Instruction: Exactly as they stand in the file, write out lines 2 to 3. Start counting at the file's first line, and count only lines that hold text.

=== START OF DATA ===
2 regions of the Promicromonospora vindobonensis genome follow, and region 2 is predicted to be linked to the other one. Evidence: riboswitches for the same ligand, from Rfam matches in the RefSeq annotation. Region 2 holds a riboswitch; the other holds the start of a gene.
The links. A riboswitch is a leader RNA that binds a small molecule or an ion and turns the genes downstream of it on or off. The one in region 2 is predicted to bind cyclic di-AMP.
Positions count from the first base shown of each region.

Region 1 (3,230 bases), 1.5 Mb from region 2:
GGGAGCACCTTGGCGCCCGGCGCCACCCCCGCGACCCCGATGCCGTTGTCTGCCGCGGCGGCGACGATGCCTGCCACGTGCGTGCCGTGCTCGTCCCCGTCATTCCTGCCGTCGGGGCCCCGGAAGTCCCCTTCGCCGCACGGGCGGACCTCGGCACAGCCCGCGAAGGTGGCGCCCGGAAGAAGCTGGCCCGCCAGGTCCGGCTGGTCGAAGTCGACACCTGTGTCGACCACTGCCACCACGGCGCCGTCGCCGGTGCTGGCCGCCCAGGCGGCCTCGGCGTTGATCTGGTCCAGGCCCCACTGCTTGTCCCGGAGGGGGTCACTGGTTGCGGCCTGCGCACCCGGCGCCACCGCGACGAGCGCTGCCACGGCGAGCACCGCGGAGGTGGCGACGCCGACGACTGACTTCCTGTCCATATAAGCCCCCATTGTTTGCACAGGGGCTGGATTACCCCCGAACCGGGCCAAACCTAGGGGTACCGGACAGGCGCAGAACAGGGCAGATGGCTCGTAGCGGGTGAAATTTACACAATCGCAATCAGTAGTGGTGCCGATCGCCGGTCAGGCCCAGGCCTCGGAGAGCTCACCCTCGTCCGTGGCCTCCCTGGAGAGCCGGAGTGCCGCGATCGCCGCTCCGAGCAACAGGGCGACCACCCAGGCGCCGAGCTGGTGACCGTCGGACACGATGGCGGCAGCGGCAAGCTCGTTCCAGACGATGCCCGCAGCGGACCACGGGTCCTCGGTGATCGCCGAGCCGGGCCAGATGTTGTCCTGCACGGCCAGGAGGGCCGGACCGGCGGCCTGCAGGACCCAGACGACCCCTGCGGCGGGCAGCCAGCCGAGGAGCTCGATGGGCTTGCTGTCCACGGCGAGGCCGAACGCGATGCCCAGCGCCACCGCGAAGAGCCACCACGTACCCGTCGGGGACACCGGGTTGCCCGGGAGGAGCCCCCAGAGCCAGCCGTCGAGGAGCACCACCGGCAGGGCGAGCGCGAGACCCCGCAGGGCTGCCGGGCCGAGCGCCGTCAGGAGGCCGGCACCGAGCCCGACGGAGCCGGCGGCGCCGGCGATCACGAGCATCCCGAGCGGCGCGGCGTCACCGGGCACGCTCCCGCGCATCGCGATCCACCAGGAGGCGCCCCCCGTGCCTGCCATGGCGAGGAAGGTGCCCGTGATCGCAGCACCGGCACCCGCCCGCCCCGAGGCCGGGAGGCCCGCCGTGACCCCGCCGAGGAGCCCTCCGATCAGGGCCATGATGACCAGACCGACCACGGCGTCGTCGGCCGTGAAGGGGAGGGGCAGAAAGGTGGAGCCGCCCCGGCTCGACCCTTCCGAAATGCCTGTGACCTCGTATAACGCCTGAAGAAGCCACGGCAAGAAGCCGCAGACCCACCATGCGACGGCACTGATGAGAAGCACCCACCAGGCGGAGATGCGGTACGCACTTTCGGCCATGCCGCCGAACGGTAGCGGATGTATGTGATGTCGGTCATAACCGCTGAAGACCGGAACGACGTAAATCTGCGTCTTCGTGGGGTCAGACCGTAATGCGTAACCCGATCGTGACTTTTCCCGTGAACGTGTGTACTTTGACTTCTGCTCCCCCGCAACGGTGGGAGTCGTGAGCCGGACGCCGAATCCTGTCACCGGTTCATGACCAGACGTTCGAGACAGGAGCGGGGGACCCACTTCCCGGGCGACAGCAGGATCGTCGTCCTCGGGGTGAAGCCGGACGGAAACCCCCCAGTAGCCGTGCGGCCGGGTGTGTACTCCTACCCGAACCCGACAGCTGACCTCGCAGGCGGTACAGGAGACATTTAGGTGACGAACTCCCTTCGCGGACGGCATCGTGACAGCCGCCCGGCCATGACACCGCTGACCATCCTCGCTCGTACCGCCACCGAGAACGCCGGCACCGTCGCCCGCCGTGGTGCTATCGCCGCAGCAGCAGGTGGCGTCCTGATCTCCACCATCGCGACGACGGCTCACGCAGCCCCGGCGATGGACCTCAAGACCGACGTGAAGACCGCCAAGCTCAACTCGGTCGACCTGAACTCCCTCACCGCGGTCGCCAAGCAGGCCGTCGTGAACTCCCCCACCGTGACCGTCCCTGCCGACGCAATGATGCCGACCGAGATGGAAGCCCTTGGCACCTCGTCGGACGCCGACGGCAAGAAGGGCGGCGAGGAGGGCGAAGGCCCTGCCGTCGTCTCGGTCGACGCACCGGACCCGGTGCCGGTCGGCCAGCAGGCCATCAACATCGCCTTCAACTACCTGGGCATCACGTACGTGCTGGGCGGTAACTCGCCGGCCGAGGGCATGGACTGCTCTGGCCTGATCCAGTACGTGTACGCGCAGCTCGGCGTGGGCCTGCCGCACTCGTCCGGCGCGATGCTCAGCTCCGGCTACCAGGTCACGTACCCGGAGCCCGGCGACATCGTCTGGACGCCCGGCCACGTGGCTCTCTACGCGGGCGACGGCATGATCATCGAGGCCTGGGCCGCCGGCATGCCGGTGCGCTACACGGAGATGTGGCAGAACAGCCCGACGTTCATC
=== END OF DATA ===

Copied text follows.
The links. A riboswitch is a leader RNA that binds a small molecule or an ion and turns the genes downstream of it on or off. The one in region 2 is predicted to bind cyclic di-AMP.
Positions count from the first base shown of each region.